Welcome to Passenger Vessel Week!

Welcome to Passenger Vessel Week!

In these justifiably virus-obsessed days, it is hard to focus on the travel, tourism and entertainment that passenger vessels largely represent. However, we have to assume that either the virus will eventually be contained or that the world will adapt to working with it.

People are still going to need to travel for all the same reasons that previously prevailed. Indeed, it is even possible to think that marine travel, commuting and tourism, will be in greater demand thanks to the generally healthier environment in which it takes place.

While commuter travel has significantly decreased, tourism has been practically eliminated. How long that will last, no one can possibly know. However, we can be sure that things will return to normal eventually.

Certainly, if I were investing in a new ferry or tourist vessel, I would not be holding back. A cruise ship would be another matter. I can see long-term, if not permanent, damage to that sector. Some cruise ship owners have behaved badly. They will be rewarded for that with a very tight market for a long time to come.

Of course, so far the coronavirus data has only come from OECD countries. Who knows how bad things will be when data comes in from the "developing" world? I suspect much worse.

Anyway, whatever is going to happen, we must plan for the future, allowing for the virus as best we can. That is why I am still positive about the ferry and tourist boat sectors for the longer term.

Ferries • Ro-Pax • Marine Tourism • Cruise • Freshwater

Before coronavirus hit and since, as far as I know, the major ferry builders, particularly catamaran and trimaran fast ferry builders, were swamped with orders. I expect, after perhaps a short break, that to continue. There are many reasons why that is so.

First of all, the world is slowly awakening to the problems of domestic ferry safety, particularly in poorer countries. It has been proved incontrovertibly that fast ferries, particularly multi-hull fast ferries, are very safe ferries. That, in itself, will increase demand. Fast ferries can also, if operated at lower speeds, be very economical and low emitters of noxious fumes and other pollutants. They require smaller crews. Apart from briefer voyage times, they have many other advantages over traditional, monohull, steel vessels.

Increasingly, ferries will be used to reduce the traffic overwhelming the roads in all those places where that substitution is logical. I can think of so many cities where ferry travel is already, and will increasingly, take the pressure off roads. Cities as diverse as London, Brisbane, New York, Manila, Shanghai, Ningbo, Guangzhou, Bangkok, Singapore, Melbourne, Rio de Janeiro, Buenos Aires, Perth, Tokyo and hundreds of others are doing so or have the potential to. In most cities you cannot just keep widening roads ad infinitum.

Ferries do not necessarily have to be fast. However, it is just as logical to incorporate the stability, low-resistance and safety of fast, light-weight ferries in slower versions of the same. They will be even more economical and less-polluting. On shorter voyages, as within cities, turnaround times become more important than top speeds. The important things are to ensure that they are low-wash and low-emissions. Neither of those factors is difficult to achieve with modern multi-hull designs.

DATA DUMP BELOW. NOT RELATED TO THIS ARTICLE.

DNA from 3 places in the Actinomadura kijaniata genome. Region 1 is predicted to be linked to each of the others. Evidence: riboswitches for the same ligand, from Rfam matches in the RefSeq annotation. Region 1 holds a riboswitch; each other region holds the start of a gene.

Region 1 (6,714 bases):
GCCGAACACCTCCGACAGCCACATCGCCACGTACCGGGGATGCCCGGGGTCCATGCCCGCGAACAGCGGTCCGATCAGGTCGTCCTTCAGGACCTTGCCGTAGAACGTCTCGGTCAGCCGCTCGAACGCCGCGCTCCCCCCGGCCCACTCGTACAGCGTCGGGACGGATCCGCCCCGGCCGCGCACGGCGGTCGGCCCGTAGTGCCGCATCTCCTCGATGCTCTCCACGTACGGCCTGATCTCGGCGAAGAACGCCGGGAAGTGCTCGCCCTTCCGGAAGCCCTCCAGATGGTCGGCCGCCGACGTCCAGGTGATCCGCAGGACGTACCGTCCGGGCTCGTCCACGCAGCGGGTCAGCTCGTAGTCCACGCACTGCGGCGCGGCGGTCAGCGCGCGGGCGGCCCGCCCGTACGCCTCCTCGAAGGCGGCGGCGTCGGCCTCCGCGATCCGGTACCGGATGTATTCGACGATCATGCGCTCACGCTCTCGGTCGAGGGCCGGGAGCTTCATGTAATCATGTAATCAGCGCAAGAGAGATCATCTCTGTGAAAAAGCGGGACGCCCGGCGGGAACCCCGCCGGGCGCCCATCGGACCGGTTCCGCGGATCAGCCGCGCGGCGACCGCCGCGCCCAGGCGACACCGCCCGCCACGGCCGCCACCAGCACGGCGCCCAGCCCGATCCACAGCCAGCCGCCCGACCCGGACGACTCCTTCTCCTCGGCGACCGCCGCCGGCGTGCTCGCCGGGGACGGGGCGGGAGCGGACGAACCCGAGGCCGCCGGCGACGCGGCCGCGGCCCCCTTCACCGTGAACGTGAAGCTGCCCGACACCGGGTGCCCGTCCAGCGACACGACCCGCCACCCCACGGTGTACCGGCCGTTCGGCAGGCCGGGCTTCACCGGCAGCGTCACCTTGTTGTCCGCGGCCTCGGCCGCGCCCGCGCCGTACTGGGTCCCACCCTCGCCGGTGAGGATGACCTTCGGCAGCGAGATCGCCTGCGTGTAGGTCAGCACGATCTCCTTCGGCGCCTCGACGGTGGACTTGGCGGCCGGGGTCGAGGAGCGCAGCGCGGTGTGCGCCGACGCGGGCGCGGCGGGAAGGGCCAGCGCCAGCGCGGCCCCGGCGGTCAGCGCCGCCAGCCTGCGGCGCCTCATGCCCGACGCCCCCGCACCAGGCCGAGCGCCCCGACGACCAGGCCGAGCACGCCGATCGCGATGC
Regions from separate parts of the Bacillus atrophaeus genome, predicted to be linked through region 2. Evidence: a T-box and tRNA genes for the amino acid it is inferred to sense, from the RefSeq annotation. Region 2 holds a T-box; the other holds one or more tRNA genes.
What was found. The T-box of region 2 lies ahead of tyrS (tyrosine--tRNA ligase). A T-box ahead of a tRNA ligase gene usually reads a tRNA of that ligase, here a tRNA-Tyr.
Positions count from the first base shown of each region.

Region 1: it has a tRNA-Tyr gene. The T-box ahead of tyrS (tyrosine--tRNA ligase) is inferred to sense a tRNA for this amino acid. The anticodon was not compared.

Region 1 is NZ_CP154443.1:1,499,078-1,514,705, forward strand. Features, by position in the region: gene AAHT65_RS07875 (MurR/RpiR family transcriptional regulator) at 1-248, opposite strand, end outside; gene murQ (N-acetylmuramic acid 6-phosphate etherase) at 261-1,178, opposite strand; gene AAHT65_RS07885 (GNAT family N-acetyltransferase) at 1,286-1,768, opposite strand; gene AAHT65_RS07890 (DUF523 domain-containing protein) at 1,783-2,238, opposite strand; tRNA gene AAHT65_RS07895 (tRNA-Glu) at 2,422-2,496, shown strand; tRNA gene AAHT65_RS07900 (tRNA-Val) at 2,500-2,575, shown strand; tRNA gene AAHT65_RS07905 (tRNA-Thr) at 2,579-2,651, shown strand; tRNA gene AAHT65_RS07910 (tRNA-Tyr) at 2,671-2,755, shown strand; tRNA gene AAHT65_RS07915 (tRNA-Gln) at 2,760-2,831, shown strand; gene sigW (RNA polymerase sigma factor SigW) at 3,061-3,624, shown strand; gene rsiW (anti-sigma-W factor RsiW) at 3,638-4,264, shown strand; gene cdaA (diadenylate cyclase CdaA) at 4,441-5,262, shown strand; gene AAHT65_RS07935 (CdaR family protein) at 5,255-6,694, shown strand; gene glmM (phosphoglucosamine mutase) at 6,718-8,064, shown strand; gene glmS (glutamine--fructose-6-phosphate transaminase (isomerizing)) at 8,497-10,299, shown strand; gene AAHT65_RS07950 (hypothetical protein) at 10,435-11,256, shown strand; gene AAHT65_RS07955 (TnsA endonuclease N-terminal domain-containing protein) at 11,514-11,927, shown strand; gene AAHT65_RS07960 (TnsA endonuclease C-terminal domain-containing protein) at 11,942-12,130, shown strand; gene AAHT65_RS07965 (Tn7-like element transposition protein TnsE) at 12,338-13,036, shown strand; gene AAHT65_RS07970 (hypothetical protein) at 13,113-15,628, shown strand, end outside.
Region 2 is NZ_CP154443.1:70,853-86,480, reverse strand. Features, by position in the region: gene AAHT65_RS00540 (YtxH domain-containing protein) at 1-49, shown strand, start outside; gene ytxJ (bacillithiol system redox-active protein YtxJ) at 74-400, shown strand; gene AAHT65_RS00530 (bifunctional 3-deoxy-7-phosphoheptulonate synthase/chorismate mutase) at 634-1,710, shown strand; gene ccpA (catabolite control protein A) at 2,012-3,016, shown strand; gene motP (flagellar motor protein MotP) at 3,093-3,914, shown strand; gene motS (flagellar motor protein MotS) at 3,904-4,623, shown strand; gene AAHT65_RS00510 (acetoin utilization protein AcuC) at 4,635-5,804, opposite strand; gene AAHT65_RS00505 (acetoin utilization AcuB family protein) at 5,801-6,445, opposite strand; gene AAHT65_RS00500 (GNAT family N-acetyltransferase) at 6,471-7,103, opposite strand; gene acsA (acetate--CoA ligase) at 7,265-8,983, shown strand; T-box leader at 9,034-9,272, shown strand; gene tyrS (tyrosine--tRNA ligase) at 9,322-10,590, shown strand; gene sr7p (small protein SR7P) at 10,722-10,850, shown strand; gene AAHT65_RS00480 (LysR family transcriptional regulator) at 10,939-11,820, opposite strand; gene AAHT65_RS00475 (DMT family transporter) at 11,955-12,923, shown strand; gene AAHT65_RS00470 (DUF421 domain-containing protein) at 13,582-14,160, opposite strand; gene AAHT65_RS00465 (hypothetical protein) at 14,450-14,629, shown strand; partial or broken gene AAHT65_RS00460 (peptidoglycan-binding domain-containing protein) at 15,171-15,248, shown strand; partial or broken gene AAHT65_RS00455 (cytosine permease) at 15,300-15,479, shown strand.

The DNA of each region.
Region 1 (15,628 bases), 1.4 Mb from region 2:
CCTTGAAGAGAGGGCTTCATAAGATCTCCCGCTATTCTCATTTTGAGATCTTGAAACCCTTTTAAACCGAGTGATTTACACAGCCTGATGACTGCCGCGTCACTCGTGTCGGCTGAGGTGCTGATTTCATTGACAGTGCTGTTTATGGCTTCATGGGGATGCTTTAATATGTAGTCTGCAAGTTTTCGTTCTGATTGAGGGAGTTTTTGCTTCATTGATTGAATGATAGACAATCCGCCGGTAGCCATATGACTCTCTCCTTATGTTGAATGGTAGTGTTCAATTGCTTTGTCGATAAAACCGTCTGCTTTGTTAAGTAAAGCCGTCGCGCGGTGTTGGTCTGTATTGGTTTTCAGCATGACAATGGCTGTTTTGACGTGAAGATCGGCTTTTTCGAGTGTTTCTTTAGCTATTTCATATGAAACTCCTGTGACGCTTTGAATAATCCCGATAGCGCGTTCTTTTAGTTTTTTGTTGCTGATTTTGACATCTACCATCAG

So, if you can find a builder with spare capacity, I would place your orders while you can. Our Passenger Vessel Week feature will give you a very good overview of what is available.

Remember to come back every day to see the latest news, opinion and vessel reviews!

Vessel Reviews:

Features and Opinion:

– "The Bangkok Declaration provides an excellent platform from which to improve domestic ferry safety, particularly in developing countries. "

– by Neil Baird, co-Founder, Baird Maritime

– Three passenger transfer vessels were commissioned to boost tourism from cruise ships passing Norfolk Island. We followed their production, transfer to Norfolk Island, and maiden voyage.

– by Simon Ecktinap

– "The years 2016 to 2019 have shown a dramatic improvement in domestic ferry safety in significant parts of Asia. "

– by Neil Baird, co-Founder, Baird Maritime

– Tour operators on the Gordon River in Tasmania's heritage-listed southwest face considerable challenges in planning memorable excursions for passengers, while minimising their impact on this spectacular and pristine environment.

– by Peter Strachan

News and Gear:

Recent Important Features:

– "The completion of the work is scheduled for April 2020, when the renewed Uragano I will return to Santa Teresa di Gallura for the beginning of the tourist season."

– by Gabriele Zambianchi, Italy correspondent, Baird Maritime

– "Realism suggests that the big diesels which propel the bulk of world shipping will be very unlikely to be made redundant by anything extrapolated from something shuttling between two charging points on either side of a Norwegian fjord."

– by Michael Grey, former long-term editor of Lloyds List

Remember to come back every day to see the latest news, opinion and vessel reviews!

Call for content!

Any news or views about the global maritime tourism, ferry and cruise industries? Send it through to editor@baird.com.au ASAP (between now and March 27), so we can add it to this current edition of Passenger Vessel Week!

We are after:

  • Vessels – Orders, new deliveries, under construction
  • Gear – Latest innovations and technology in the passenger vessel sector
  • Interviews – Owners, operators, terminal authorities, passenger vessel associations etc.
  • Reminiscences – Do you have any exciting, amusing or downright dangerous anecdotes from your time in the passenger vessel world? (example here)
  • Other – Any other relevant news

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Baird Maritime / Work Boat World